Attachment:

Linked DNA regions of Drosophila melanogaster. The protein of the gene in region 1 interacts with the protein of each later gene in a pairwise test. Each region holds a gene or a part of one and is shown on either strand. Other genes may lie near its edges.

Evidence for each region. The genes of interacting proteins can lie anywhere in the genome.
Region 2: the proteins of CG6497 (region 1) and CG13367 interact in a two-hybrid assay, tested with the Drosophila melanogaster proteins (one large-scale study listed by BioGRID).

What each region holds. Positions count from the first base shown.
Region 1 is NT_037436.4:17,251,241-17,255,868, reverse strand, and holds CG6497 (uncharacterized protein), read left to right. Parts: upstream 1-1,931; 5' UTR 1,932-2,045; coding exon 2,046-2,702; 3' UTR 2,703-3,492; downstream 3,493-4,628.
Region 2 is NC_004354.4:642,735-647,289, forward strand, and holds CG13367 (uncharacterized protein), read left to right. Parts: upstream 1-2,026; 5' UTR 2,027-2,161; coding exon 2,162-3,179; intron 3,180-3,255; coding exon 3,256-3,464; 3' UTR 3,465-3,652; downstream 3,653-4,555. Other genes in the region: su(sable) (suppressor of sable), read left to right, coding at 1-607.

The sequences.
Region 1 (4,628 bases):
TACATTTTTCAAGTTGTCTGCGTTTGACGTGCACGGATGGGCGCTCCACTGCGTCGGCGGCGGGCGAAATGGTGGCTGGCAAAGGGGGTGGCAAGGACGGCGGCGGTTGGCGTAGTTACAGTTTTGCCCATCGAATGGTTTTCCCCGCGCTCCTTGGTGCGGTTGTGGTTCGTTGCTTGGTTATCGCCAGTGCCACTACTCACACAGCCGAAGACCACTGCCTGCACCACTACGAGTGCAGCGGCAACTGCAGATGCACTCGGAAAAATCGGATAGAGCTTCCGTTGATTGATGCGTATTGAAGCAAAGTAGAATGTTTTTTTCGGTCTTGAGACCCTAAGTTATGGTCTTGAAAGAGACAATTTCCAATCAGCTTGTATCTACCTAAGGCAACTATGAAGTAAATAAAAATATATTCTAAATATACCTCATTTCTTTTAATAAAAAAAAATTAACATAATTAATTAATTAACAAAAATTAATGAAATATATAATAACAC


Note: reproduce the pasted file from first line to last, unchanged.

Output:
Linked DNA regions of Drosophila melanogaster. The protein of the gene in region 1 interacts with the protein of each later gene in a pairwise test. Each region holds a gene or a part of one and is shown on either strand. Other genes may lie near its edges.

Evidence for each region. The genes of interacting proteins can lie anywhere in the genome.
Region 2: the proteins of CG6497 (region 1) and CG13367 interact in a two-hybrid assay, tested with the Drosophila melanogaster proteins (one large-scale study listed by BioGRID).

What each region holds. Positions count from the first base shown.
Region 1 is NT_037436.4:17,251,241-17,255,868, reverse strand, and holds CG6497 (uncharacterized protein), read left to right. Parts: upstream 1-1,931; 5' UTR 1,932-2,045; coding exon 2,046-2,702; 3' UTR 2,703-3,492; downstream 3,493-4,628.
Region 2 is NC_004354.4:642,735-647,289, forward strand, and holds CG13367 (uncharacterized protein), read left to right. Parts: upstream 1-2,026; 5' UTR 2,027-2,161; coding exon 2,162-3,179; intron 3,180-3,255; coding exon 3,256-3,464; 3' UTR 3,465-3,652; downstream 3,653-4,555. Other genes in the region: su(sable) (suppressor of sable), read left to right, coding at 1-607.

The sequences.
Region 1 (4,628 bases):
TACATTTTTCAAGTTGTCTGCGTTTGACGTGCACGGATGGGCGCTCCACTGCGTCGGCGGCGGGCGAAATGGTGGCTGGCAAAGGGGGTGGCAAGGACGGCGGCGGTTGGCGTAGTTACAGTTTTGCCCATCGAATGGTTTTCCCCGCGCTCCTTGGTGCGGTTGTGGTTCGTTGCTTGGTTATCGCCAGTGCCACTACTCACACAGCCGAAGACCACTGCCTGCACCACTACGAGTGCAGCGGCAACTGCAGATGCACTCGGAAAAATCGGATAGAGCTTCCGTTGATTGATGCGTATTGAAGCAAAGTAGAATGTTTTTTTCGGTCTTGAGACCCTAAGTTATGGTCTTGAAAGAGACAATTTCCAATCAGCTTGTATCTACCTAAGGCAACTATGAAGTAAATAAAAATATATTCTAAATATACCTCATTTCTTTTAATAAAAAAAAATTAACATAATTAATTAATTAACAAAAATTAATGAAATATATAATAACAC